joy, n. a source of keen pleasure or delight. E.g., the singing of Eddie Jefferson.
Eddie Jefferson, jazz singer, August 3, 1918-May 9, 1979
Live (with Richie Cole, alto saxophone; John Campbell, piano; Kelly Sill, bass; Joel Spencer, drums), Chicago (Jazz Showcase), 5/6/79 (days later, outside a jazz club in Detroit, he was shot to death)Vodpod videos no longer available.
art beat: yesterday at the Art Institute of Chicago
Mark Rothko, Untitled (Purple, White, and Red), 1953
No painting has held my gaze more often, or meant more to me, than this. It’s different every time I see it.
ROTHKO: Look at the tension between the blocks of color: the dark and the light, the red and the black and the brown. They exist in a state of flux—of movement. They abut each other on the actual canvas, so too do they abut each other in your eye. They ebb and flow and shift, gently pulsating. The more you look at them the more they move . . . They float in space, they breathe . . . Movement, communication, gesture, flux, interaction; letting them work . . . They’re not dead because they’re not static. They move through space if you let them, this movement takes time, so they’re temporal. They require time.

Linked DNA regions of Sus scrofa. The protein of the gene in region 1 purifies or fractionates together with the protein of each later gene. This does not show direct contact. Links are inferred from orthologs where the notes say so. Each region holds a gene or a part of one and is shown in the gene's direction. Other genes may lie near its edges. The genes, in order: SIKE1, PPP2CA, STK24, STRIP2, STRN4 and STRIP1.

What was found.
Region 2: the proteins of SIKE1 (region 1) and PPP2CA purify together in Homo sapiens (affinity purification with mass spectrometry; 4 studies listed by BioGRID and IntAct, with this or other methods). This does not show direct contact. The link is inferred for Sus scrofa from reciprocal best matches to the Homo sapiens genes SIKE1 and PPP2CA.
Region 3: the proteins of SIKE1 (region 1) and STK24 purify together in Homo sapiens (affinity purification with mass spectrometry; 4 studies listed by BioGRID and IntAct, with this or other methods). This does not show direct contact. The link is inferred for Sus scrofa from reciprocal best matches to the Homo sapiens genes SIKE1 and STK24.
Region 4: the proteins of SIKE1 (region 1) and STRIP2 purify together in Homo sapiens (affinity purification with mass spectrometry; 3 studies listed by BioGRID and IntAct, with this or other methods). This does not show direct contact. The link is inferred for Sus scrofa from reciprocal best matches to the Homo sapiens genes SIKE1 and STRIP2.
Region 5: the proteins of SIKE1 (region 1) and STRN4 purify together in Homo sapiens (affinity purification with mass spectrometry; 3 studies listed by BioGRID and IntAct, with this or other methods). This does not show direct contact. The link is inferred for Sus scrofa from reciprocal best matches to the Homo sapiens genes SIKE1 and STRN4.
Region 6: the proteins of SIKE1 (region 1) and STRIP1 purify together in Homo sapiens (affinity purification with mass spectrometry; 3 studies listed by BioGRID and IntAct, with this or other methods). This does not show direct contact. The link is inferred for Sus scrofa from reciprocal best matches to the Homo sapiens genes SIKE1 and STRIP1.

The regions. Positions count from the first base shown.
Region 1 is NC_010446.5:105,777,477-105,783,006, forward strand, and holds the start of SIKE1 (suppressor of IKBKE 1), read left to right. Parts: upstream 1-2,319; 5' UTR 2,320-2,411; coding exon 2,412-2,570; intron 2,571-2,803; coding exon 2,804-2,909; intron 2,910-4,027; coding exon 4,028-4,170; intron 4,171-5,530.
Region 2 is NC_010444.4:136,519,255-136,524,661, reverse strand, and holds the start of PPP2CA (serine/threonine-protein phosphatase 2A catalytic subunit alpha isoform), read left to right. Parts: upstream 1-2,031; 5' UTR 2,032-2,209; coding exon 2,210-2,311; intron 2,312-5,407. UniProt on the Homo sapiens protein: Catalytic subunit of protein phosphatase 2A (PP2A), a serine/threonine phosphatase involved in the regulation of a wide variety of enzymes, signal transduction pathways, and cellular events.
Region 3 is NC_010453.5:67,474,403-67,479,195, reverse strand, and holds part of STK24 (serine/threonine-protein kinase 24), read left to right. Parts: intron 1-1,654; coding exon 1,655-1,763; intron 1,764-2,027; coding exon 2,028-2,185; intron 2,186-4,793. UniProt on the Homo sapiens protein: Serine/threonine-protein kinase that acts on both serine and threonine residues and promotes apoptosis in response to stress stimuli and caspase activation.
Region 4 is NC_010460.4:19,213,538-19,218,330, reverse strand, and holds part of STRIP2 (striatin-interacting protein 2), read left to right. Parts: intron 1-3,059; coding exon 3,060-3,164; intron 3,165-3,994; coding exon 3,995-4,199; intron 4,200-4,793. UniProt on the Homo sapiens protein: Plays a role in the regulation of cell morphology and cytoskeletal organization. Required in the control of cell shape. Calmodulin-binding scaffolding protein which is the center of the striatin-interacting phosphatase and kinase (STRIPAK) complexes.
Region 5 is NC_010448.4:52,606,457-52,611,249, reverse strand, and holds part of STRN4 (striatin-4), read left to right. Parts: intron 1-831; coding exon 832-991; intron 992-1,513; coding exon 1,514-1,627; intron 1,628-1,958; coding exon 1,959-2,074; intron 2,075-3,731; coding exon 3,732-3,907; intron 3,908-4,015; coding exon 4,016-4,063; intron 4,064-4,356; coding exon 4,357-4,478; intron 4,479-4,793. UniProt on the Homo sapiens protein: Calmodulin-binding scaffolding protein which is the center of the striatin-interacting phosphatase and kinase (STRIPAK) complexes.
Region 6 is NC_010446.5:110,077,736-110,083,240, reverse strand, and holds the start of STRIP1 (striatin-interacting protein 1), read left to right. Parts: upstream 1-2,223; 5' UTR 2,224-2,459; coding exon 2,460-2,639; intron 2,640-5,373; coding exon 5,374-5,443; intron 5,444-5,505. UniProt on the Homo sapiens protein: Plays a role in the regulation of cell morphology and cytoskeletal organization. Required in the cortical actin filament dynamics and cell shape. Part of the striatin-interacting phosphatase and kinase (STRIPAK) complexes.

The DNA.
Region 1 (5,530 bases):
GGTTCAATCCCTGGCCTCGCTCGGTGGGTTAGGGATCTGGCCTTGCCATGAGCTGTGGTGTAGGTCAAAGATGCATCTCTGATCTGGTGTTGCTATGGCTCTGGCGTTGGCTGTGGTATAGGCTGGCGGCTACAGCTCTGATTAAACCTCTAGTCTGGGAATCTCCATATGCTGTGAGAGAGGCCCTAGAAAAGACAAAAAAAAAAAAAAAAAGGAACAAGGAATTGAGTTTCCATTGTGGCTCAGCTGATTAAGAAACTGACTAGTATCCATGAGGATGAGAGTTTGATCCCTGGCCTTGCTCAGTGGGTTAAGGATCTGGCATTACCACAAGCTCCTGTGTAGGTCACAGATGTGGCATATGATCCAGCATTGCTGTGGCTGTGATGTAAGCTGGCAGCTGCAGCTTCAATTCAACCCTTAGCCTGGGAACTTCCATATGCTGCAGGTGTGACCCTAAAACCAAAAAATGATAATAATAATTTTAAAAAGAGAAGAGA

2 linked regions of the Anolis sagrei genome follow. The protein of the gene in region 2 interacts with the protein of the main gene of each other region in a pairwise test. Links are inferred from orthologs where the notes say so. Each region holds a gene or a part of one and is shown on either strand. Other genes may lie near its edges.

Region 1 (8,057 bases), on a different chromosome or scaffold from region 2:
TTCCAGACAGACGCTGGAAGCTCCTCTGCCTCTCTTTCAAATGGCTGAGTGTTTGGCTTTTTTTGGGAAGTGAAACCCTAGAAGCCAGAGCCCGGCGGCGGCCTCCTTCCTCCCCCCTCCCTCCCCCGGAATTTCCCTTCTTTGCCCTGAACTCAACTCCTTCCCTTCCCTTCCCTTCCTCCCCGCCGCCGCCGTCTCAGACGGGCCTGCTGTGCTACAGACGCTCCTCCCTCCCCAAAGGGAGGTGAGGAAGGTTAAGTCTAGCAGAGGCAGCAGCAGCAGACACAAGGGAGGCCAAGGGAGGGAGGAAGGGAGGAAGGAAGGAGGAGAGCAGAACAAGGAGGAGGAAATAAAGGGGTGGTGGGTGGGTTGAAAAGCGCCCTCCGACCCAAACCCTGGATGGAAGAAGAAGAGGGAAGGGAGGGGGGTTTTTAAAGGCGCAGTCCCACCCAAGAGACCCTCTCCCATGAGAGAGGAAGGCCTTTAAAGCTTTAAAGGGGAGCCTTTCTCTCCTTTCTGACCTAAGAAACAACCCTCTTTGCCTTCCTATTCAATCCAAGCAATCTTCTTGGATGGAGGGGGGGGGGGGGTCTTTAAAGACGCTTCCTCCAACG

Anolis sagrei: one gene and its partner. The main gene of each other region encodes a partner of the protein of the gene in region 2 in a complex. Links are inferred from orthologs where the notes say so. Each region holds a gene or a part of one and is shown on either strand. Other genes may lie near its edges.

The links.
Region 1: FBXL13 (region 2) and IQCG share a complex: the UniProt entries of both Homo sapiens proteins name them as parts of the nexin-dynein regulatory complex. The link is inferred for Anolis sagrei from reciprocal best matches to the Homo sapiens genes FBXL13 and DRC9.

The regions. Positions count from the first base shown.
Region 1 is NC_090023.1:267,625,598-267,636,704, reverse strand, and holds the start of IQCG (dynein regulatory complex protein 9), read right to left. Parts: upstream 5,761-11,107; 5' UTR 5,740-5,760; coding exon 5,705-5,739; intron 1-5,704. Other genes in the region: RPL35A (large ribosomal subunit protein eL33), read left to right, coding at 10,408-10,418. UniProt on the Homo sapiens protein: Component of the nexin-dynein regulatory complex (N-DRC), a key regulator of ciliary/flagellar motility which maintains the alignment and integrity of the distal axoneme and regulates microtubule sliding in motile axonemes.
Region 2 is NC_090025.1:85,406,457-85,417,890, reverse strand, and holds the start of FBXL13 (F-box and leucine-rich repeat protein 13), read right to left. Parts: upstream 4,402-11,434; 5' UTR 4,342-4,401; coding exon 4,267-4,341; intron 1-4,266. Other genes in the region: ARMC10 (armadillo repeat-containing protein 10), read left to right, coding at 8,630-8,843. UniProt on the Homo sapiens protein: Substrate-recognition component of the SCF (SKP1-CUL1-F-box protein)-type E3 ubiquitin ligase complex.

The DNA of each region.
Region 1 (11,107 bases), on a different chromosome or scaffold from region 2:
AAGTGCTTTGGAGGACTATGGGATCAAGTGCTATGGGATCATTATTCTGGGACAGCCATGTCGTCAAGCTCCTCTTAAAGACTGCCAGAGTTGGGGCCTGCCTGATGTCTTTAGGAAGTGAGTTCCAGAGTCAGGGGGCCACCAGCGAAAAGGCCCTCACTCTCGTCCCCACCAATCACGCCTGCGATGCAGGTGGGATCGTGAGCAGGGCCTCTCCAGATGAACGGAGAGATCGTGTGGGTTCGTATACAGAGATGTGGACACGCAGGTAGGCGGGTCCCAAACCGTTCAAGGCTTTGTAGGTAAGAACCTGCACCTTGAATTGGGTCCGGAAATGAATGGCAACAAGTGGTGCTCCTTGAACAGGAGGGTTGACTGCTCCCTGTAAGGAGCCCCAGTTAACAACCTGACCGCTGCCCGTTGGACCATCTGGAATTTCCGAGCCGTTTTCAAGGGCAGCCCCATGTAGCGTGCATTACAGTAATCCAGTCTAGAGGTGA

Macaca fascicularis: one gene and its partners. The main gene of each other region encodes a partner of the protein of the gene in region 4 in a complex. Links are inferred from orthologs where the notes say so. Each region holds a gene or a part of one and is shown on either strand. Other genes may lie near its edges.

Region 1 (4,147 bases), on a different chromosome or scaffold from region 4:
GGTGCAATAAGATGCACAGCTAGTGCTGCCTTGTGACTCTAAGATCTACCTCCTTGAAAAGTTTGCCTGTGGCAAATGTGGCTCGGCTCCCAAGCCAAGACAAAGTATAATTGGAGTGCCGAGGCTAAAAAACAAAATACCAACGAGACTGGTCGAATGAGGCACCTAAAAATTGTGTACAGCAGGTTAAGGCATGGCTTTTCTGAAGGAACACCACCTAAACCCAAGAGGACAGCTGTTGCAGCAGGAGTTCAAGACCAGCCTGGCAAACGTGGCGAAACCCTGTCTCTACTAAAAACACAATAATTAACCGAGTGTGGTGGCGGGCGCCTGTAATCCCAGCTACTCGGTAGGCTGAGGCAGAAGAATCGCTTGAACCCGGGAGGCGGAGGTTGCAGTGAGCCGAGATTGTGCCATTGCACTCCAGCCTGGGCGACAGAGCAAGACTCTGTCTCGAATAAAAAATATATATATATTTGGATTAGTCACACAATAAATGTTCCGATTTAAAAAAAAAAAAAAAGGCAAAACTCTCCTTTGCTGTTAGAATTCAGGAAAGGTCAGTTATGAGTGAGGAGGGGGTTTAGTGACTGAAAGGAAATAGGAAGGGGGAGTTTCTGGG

—John Logan, Red (2009)